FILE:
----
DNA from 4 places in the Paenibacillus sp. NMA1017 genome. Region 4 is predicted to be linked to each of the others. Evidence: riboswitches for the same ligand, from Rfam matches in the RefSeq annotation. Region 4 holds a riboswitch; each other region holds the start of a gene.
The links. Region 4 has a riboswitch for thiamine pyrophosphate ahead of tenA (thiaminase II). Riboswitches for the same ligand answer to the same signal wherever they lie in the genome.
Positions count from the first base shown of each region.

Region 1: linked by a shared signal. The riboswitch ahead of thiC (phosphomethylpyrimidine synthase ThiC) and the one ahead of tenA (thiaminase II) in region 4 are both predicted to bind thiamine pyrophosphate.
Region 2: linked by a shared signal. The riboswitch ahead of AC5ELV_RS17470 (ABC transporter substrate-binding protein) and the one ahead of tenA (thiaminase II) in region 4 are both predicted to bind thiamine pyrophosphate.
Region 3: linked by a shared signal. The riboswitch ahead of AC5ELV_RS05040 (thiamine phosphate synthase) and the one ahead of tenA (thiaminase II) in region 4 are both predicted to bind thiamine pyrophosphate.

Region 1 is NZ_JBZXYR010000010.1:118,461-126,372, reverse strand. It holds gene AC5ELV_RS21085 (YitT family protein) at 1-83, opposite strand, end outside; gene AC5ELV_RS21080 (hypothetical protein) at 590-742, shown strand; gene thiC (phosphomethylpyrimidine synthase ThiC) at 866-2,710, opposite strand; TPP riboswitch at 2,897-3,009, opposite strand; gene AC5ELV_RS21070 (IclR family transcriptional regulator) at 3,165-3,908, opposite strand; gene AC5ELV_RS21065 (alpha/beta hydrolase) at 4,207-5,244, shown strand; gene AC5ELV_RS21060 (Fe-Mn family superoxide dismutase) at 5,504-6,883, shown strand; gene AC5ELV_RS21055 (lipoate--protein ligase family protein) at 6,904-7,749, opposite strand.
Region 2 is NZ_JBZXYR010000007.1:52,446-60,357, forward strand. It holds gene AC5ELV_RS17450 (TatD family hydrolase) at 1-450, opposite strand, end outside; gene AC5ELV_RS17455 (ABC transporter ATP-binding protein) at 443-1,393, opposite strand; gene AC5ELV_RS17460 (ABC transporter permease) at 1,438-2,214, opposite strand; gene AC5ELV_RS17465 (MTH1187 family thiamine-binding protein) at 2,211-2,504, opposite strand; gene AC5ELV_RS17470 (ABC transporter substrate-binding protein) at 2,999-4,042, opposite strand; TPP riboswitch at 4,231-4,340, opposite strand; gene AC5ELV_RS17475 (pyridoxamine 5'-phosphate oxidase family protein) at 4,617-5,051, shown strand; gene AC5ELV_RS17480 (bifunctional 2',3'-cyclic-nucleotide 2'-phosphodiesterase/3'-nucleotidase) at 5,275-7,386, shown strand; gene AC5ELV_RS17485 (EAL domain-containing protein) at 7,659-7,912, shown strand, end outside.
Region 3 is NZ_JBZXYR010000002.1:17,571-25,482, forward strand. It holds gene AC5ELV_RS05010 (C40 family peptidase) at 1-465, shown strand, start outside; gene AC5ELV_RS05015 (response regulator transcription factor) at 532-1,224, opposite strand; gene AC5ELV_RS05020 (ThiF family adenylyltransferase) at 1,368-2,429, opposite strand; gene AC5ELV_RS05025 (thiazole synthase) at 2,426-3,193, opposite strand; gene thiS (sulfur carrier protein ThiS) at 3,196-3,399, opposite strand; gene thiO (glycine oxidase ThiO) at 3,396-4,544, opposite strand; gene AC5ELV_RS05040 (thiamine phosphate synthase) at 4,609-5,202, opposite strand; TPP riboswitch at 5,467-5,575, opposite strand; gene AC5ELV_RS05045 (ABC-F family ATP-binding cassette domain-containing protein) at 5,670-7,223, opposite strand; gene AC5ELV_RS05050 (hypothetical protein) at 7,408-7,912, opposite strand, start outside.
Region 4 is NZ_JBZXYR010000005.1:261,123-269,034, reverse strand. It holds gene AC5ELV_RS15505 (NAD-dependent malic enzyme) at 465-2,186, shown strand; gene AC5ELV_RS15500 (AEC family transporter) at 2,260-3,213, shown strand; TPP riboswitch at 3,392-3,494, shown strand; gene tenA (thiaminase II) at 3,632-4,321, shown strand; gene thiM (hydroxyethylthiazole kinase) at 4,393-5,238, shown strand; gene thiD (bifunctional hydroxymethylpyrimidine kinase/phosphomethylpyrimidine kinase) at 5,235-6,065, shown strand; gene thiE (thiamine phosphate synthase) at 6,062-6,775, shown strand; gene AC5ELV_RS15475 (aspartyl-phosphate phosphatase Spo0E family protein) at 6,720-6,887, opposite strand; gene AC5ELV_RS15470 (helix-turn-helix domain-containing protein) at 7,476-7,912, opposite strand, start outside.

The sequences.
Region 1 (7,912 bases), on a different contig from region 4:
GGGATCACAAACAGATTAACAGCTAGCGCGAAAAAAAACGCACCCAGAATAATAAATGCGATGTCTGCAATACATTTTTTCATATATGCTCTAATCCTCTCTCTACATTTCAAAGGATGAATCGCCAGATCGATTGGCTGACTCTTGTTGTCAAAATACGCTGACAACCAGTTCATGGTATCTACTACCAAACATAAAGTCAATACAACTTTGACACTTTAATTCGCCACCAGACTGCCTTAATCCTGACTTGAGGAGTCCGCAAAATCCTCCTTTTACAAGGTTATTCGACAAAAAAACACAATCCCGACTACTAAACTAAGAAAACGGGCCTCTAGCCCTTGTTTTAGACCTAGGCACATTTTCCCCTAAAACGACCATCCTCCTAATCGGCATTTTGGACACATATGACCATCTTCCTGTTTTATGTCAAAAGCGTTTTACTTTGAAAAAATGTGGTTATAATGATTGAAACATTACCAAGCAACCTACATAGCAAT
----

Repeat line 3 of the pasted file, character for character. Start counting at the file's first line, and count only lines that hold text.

Positions count from the first base shown of each region.